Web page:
More than scheduling, however, Gallagher-Mohler points out you should also consider the reason you’re running in the first place. “To get the most out of your workout time it’s best to first determine your ‘why’ for running,” she says. “Is it because you love the freedom, the companionship, the physical sensations of running? Is it because you have racing goals you’d like to accomplish? Is it to lose weight or build your physique? The answer to your ‘why’ should then dictate the best time of day to run. And that’s because it all has to do with hormones.

“If you’re not recovering well with adequate sleep and nutrition, but your goals are performance- and or physique-based, then training first thing in the early morning may actually be counterproductive to your goals,” she says. “Doing so may drive stress hormones, such as cortisol, higher than your body can process it, which may initially lead to positive results — but over time can lead to burnout, injuries and weight gain. In this case, sleeping a little longer and doing a shorter run or waiting until midday or evening is best.”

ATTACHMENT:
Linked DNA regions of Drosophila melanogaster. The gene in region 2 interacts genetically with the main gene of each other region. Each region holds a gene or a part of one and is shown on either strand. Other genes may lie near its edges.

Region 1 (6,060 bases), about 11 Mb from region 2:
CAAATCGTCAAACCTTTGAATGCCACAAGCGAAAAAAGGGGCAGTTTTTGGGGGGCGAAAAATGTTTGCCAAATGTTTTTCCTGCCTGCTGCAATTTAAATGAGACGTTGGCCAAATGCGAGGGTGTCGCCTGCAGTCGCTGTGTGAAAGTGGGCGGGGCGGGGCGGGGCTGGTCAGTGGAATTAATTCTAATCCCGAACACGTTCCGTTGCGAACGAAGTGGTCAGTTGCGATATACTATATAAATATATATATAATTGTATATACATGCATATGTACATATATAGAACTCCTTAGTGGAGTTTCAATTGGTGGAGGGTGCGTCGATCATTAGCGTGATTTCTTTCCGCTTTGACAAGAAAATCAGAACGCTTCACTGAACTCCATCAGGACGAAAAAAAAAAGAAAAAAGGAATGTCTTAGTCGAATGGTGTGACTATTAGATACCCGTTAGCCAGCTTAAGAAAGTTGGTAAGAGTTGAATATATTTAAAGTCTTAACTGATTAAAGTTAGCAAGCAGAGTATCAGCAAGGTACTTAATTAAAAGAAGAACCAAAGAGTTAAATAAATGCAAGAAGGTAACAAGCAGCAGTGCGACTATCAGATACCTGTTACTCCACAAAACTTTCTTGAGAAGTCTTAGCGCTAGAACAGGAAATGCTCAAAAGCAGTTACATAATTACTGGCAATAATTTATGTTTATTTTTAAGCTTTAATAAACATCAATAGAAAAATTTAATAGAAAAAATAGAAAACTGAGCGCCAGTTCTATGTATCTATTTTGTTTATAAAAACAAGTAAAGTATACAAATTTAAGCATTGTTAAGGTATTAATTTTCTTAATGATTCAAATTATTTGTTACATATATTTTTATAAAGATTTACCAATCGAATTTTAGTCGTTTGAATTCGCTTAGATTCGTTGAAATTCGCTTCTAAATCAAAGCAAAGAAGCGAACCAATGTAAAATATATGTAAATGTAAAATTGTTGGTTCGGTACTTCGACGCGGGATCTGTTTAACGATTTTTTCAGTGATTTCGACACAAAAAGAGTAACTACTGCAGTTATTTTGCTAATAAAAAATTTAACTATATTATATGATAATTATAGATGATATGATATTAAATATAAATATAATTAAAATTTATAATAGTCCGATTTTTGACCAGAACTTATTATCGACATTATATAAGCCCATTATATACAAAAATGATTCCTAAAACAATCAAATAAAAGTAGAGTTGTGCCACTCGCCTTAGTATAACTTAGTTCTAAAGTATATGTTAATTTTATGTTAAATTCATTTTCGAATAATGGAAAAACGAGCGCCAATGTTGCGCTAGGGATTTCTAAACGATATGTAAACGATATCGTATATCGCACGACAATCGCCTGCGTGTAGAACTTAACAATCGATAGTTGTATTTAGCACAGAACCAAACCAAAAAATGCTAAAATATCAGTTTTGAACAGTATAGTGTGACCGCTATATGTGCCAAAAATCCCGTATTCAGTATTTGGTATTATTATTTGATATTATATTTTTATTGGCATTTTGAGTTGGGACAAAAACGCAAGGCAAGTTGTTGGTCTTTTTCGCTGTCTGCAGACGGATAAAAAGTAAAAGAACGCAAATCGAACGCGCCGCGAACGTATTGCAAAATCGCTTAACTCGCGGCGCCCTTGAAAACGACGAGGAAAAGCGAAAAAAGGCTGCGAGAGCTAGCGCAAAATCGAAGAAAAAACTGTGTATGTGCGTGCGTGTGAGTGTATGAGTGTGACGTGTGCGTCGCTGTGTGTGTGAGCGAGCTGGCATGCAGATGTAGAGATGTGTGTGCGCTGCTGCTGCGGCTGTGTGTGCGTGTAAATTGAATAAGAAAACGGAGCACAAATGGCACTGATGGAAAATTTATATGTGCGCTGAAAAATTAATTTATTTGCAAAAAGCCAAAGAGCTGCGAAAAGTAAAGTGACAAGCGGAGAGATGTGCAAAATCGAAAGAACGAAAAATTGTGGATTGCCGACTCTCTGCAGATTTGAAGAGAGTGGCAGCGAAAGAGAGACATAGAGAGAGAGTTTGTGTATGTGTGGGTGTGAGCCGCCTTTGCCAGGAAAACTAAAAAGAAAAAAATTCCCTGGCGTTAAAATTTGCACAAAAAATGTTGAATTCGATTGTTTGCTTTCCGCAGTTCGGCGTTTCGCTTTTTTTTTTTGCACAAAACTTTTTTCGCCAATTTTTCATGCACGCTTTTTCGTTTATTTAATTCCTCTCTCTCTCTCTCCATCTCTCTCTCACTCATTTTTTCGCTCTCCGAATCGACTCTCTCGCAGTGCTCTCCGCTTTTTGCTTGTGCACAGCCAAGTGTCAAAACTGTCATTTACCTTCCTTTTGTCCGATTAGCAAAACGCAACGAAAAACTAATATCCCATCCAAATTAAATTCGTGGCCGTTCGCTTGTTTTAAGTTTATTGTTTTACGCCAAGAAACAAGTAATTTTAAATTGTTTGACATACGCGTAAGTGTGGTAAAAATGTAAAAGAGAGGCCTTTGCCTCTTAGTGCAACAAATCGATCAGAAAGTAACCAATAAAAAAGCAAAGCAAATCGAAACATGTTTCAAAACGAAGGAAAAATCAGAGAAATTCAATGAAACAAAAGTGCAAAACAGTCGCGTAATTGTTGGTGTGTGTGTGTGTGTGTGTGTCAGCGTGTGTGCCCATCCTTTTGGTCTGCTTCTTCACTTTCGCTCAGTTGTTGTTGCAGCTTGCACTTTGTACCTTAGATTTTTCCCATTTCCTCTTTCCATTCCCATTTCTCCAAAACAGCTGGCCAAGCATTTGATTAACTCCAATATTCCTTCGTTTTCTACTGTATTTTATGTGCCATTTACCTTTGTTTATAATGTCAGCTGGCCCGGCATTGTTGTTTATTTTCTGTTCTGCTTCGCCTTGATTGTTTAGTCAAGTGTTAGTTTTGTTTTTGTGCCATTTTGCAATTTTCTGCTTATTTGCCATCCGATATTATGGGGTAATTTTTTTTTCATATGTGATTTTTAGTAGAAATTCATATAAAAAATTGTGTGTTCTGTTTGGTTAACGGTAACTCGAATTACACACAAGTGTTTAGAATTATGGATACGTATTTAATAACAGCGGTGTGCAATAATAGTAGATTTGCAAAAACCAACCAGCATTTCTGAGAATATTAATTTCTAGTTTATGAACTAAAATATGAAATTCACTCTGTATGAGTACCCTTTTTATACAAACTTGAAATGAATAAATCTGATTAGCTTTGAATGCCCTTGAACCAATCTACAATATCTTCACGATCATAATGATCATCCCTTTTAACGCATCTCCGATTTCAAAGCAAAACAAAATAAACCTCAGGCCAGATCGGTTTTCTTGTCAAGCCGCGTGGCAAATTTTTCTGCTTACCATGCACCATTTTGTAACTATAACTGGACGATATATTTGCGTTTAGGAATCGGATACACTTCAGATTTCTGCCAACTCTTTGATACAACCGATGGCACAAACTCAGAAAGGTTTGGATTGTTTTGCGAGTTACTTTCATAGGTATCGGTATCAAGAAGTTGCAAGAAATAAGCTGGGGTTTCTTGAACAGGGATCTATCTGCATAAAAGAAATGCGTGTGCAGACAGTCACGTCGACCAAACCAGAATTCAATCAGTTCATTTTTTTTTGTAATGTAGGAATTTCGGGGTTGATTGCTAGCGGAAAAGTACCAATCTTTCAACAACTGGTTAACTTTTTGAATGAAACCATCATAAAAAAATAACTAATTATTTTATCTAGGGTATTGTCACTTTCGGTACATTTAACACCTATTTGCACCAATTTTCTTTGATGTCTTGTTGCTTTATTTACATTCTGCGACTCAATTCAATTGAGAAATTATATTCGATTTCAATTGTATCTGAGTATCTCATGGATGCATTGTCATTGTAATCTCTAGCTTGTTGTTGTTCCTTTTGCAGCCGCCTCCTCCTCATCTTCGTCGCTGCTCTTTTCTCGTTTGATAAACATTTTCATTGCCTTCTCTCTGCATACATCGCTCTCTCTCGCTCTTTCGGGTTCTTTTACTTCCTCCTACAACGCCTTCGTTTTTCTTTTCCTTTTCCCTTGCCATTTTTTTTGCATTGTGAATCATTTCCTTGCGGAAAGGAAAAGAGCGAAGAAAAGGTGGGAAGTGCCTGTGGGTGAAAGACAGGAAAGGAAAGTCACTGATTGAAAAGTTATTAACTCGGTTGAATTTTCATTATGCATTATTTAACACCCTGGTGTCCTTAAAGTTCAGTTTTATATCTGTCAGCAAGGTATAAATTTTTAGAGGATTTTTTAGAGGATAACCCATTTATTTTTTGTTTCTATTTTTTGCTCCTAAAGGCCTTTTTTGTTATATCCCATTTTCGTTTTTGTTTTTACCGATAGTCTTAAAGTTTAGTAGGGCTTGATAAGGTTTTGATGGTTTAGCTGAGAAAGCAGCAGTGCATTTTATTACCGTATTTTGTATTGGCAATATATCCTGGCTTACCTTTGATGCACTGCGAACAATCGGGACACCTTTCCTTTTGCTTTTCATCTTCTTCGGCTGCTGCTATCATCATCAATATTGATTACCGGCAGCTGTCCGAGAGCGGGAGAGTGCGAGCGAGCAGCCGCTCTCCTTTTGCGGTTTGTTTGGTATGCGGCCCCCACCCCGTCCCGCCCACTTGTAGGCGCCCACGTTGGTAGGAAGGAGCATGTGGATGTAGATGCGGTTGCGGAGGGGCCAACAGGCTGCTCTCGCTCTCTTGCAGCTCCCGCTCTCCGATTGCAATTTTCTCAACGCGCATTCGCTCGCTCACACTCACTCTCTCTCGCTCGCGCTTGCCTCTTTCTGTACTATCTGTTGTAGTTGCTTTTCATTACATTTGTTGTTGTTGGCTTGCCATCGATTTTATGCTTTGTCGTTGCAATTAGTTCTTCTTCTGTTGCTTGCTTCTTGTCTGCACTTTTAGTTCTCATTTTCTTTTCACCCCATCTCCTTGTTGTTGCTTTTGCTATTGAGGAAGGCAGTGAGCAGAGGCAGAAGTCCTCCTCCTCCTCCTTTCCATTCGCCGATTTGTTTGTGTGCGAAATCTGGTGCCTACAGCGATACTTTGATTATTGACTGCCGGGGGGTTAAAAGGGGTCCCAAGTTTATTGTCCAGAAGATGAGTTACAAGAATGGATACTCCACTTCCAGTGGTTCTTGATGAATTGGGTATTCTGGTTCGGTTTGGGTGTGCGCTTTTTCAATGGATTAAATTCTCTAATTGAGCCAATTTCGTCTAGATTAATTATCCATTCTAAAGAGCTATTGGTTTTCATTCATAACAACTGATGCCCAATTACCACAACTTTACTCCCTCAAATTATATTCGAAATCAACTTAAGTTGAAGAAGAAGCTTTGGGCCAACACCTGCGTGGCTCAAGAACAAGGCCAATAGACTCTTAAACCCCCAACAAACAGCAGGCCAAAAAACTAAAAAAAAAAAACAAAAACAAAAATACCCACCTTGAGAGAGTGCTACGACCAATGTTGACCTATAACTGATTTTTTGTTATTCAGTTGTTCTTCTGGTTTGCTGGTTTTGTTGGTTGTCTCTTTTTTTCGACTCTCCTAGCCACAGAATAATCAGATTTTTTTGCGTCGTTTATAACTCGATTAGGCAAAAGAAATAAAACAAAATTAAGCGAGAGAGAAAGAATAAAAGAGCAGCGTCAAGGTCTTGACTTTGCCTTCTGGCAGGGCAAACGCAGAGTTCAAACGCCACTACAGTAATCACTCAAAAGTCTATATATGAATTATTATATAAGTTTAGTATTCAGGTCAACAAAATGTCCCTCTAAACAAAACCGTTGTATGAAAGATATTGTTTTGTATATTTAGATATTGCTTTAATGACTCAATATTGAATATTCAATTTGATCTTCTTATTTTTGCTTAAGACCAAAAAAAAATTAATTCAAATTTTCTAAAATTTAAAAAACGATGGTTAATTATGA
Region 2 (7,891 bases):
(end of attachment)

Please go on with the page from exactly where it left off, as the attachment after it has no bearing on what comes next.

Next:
Extra rest is always appreciated, but if you’re already a morning person, fret not. “If, however, you’re sleeping well and wake up each day giddy to just feel the road beneath your feet, then a morning workout won’t have the same stress hormone effect,” she says.

Find a time that works for you, and for your hormones, and stick with it. As Holland says, “Consistency is key when it comes to seeing results, regardless of your specific goals.”


Rest. Consistency. A regular schedule. Listening to your body and its needs. This is the recipe for establishing a consistent running schedule, whenever you choose to do it.

Whether you want to run your first mile or set a PR, having a plan gets you there faster. Go to the MapMyRun app, tap “Training Plans” — you’ll get a schedule and coaching tips to help you crush it.

About the Author

Paul L. Underwood
Paul L. Underwood

Paul is a writer based in Austin, Texas. He tweets here, he Instagrams there and he posts the occasional deep thought at plunderwood.com. He’s probably working on a run mix as you read this.